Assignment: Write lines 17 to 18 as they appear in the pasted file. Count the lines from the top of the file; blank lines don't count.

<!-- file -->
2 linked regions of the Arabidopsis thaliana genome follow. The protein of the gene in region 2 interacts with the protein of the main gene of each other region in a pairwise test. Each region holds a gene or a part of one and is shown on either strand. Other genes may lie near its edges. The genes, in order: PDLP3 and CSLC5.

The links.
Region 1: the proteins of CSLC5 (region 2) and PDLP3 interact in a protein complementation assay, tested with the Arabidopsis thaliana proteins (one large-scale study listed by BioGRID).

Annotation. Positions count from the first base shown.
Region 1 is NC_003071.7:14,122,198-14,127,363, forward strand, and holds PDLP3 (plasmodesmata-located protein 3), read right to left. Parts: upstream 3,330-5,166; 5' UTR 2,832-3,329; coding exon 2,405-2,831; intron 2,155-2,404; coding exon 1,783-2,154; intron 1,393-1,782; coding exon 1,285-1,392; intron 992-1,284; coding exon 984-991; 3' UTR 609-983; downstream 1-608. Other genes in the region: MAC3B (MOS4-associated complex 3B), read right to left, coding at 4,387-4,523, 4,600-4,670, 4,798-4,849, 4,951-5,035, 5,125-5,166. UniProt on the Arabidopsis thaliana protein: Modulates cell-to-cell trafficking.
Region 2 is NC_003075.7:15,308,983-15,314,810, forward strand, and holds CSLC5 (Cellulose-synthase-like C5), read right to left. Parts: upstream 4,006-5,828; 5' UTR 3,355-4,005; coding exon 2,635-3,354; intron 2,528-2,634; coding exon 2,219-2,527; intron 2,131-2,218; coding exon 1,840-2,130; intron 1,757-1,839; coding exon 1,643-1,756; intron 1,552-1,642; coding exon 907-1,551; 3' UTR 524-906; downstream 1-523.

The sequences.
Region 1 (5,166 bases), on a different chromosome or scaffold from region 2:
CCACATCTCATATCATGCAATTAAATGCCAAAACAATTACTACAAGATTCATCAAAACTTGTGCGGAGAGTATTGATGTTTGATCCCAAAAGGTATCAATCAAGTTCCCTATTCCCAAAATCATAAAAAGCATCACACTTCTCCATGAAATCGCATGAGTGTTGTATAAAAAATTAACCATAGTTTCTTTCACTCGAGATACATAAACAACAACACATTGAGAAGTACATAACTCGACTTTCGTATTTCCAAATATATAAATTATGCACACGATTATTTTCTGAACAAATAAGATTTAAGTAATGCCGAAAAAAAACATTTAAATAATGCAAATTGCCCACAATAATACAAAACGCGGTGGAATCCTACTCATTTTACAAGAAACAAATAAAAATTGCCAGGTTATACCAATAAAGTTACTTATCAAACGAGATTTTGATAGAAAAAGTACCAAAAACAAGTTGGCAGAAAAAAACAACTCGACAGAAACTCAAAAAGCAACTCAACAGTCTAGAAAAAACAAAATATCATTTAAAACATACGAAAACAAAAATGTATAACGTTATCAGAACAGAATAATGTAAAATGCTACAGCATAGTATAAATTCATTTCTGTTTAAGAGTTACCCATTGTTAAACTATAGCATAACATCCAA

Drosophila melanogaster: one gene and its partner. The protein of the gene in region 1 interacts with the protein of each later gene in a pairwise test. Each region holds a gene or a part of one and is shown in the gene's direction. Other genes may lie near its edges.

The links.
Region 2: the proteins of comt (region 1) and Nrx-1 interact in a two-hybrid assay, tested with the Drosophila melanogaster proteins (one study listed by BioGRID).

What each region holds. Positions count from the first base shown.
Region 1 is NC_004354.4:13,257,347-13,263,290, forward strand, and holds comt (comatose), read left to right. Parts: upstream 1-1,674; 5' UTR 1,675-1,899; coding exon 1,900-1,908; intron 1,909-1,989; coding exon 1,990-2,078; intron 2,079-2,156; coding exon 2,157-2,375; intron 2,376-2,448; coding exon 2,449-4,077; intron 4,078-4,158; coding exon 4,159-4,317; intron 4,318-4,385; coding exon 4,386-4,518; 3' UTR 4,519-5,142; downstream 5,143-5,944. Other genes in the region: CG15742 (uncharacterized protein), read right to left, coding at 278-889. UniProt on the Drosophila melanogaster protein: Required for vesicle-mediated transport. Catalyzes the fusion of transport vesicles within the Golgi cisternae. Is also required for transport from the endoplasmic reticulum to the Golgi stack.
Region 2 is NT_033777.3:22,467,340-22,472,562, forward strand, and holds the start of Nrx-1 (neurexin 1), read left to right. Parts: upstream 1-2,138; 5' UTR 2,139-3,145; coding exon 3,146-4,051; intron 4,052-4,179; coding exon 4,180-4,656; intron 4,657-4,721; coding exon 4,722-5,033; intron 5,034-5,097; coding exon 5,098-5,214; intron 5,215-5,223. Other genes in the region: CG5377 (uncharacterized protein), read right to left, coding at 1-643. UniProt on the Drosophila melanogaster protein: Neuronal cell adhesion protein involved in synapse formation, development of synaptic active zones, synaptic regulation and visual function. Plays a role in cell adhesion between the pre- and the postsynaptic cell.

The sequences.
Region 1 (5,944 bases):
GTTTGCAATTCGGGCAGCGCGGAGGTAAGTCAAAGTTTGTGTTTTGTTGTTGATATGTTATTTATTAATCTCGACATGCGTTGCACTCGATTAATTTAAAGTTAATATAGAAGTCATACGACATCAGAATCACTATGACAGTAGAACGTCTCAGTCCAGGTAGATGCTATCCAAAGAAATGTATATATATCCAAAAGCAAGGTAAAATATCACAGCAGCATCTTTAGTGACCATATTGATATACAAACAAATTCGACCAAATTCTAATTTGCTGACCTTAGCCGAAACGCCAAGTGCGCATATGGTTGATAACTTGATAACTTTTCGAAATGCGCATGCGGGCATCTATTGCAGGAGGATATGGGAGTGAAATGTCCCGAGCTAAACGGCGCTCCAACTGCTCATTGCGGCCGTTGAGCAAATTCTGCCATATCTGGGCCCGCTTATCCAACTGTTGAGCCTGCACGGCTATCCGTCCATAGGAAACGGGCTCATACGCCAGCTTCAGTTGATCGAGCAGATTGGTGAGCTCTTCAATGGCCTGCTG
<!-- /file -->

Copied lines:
Region 1 (5,944 bases):
GTTTGCAATTCGGGCAGCGCGGAGGTAAGTCAAAGTTTGTGTTTTGTTGTTGATATGTTATTTATTAATCTCGACATGCGTTGCACTCGATTAATTTAAAGTTAATATAGAAGTCATACGACATCAGAATCACTATGACAGTAGAACGTCTCAGTCCAGGTAGATGCTATCCAAAGAAATGTATATATATCCAAAAGCAAGGTAAAATATCACAGCAGCATCTTTAGTGACCATATTGATATACAAACAAATTCGACCAAATTCTAATTTGCTGACCTTAGCCGAAACGCCAAGTGCGCATATGGTTGATAACTTGATAACTTTTCGAAATGCGCATGCGGGCATCTATTGCAGGAGGATATGGGAGTGAAATGTCCCGAGCTAAACGGCGCTCCAACTGCTCATTGCGGCCGTTGAGCAAATTCTGCCATATCTGGGCCCGCTTATCCAACTGTTGAGCCTGCACGGCTATCCGTCCATAGGAAACGGGCTCATACGCCAGCTTCAGTTGATCGAGCAGATTGGTGAGCTCTTCAATGGCCTGCTG